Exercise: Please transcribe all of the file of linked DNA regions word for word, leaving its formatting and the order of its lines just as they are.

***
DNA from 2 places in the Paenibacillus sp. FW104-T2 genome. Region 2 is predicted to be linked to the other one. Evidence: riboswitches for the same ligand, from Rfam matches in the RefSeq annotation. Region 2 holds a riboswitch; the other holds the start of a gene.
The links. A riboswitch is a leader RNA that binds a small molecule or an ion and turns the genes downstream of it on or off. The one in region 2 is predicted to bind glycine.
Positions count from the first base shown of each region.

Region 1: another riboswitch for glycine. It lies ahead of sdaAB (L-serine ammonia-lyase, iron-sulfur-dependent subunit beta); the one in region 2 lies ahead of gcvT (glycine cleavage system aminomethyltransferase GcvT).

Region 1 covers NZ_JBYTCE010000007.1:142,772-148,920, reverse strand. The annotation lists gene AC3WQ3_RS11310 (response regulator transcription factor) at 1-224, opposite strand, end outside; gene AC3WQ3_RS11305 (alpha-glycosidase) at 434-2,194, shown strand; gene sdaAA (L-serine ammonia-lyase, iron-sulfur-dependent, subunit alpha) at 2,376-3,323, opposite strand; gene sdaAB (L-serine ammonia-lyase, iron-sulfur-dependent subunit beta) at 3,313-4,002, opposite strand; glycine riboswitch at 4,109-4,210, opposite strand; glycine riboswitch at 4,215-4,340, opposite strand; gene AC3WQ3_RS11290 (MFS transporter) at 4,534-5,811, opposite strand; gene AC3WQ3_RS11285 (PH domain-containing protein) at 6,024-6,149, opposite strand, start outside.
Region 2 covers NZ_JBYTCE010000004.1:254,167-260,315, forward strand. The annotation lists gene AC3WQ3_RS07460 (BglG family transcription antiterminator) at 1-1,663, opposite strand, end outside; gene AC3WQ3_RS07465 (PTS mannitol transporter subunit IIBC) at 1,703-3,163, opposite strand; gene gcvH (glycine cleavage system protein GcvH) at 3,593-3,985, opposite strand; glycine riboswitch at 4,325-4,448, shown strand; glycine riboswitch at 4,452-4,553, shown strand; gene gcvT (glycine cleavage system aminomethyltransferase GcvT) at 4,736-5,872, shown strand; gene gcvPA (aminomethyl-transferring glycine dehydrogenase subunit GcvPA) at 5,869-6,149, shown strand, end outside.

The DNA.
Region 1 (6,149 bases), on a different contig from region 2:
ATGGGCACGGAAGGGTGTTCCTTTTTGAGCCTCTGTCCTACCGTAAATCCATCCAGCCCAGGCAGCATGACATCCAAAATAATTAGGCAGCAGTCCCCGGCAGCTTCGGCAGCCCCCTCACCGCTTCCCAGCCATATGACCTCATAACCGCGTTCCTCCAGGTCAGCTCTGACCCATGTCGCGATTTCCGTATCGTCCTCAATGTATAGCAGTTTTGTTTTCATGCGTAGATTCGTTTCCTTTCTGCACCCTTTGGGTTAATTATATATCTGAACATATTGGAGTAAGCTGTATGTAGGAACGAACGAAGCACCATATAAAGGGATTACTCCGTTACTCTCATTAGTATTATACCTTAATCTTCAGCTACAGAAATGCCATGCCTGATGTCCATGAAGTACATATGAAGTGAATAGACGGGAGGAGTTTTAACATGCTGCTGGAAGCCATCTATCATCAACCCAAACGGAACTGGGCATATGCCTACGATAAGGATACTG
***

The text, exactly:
DNA from 2 places in the Paenibacillus sp. FW104-T2 genome. Region 2 is predicted to be linked to the other one. Evidence: riboswitches for the same ligand, from Rfam matches in the RefSeq annotation. Region 2 holds a riboswitch; the other holds the start of a gene.
The links. A riboswitch is a leader RNA that binds a small molecule or an ion and turns the genes downstream of it on or off. The one in region 2 is predicted to bind glycine.
Positions count from the first base shown of each region.

Region 1: another riboswitch for glycine. It lies ahead of sdaAB (L-serine ammonia-lyase, iron-sulfur-dependent subunit beta); the one in region 2 lies ahead of gcvT (glycine cleavage system aminomethyltransferase GcvT).

Region 1 covers NZ_JBYTCE010000007.1:142,772-148,920, reverse strand. The annotation lists gene AC3WQ3_RS11310 (response regulator transcription factor) at 1-224, opposite strand, end outside; gene AC3WQ3_RS11305 (alpha-glycosidase) at 434-2,194, shown strand; gene sdaAA (L-serine ammonia-lyase, iron-sulfur-dependent, subunit alpha) at 2,376-3,323, opposite strand; gene sdaAB (L-serine ammonia-lyase, iron-sulfur-dependent subunit beta) at 3,313-4,002, opposite strand; glycine riboswitch at 4,109-4,210, opposite strand; glycine riboswitch at 4,215-4,340, opposite strand; gene AC3WQ3_RS11290 (MFS transporter) at 4,534-5,811, opposite strand; gene AC3WQ3_RS11285 (PH domain-containing protein) at 6,024-6,149, opposite strand, start outside.
Region 2 covers NZ_JBYTCE010000004.1:254,167-260,315, forward strand. The annotation lists gene AC3WQ3_RS07460 (BglG family transcription antiterminator) at 1-1,663, opposite strand, end outside; gene AC3WQ3_RS07465 (PTS mannitol transporter subunit IIBC) at 1,703-3,163, opposite strand; gene gcvH (glycine cleavage system protein GcvH) at 3,593-3,985, opposite strand; glycine riboswitch at 4,325-4,448, shown strand; glycine riboswitch at 4,452-4,553, shown strand; gene gcvT (glycine cleavage system aminomethyltransferase GcvT) at 4,736-5,872, shown strand; gene gcvPA (aminomethyl-transferring glycine dehydrogenase subunit GcvPA) at 5,869-6,149, shown strand, end outside.

The DNA.
Region 1 (6,149 bases), on a different contig from region 2:
ATGGGCACGGAAGGGTGTTCCTTTTTGAGCCTCTGTCCTACCGTAAATCCATCCAGCCCAGGCAGCATGACATCCAAAATAATTAGGCAGCAGTCCCCGGCAGCTTCGGCAGCCCCCTCACCGCTTCCCAGCCATATGACCTCATAACCGCGTTCCTCCAGGTCAGCTCTGACCCATGTCGCGATTTCCGTATCGTCCTCAATGTATAGCAGTTTTGTTTTCATGCGTAGATTCGTTTCCTTTCTGCACCCTTTGGGTTAATTATATATCTGAACATATTGGAGTAAGCTGTATGTAGGAACGAACGAAGCACCATATAAAGGGATTACTCCGTTACTCTCATTAGTATTATACCTTAATCTTCAGCTACAGAAATGCCATGCCTGATGTCCATGAAGTACATATGAAGTGAATAGACGGGAGGAGTTTTAACATGCTGCTGGAAGCCATCTATCATCAACCCAAACGGAACTGGGCATATGCCTACGATAAGGATACTG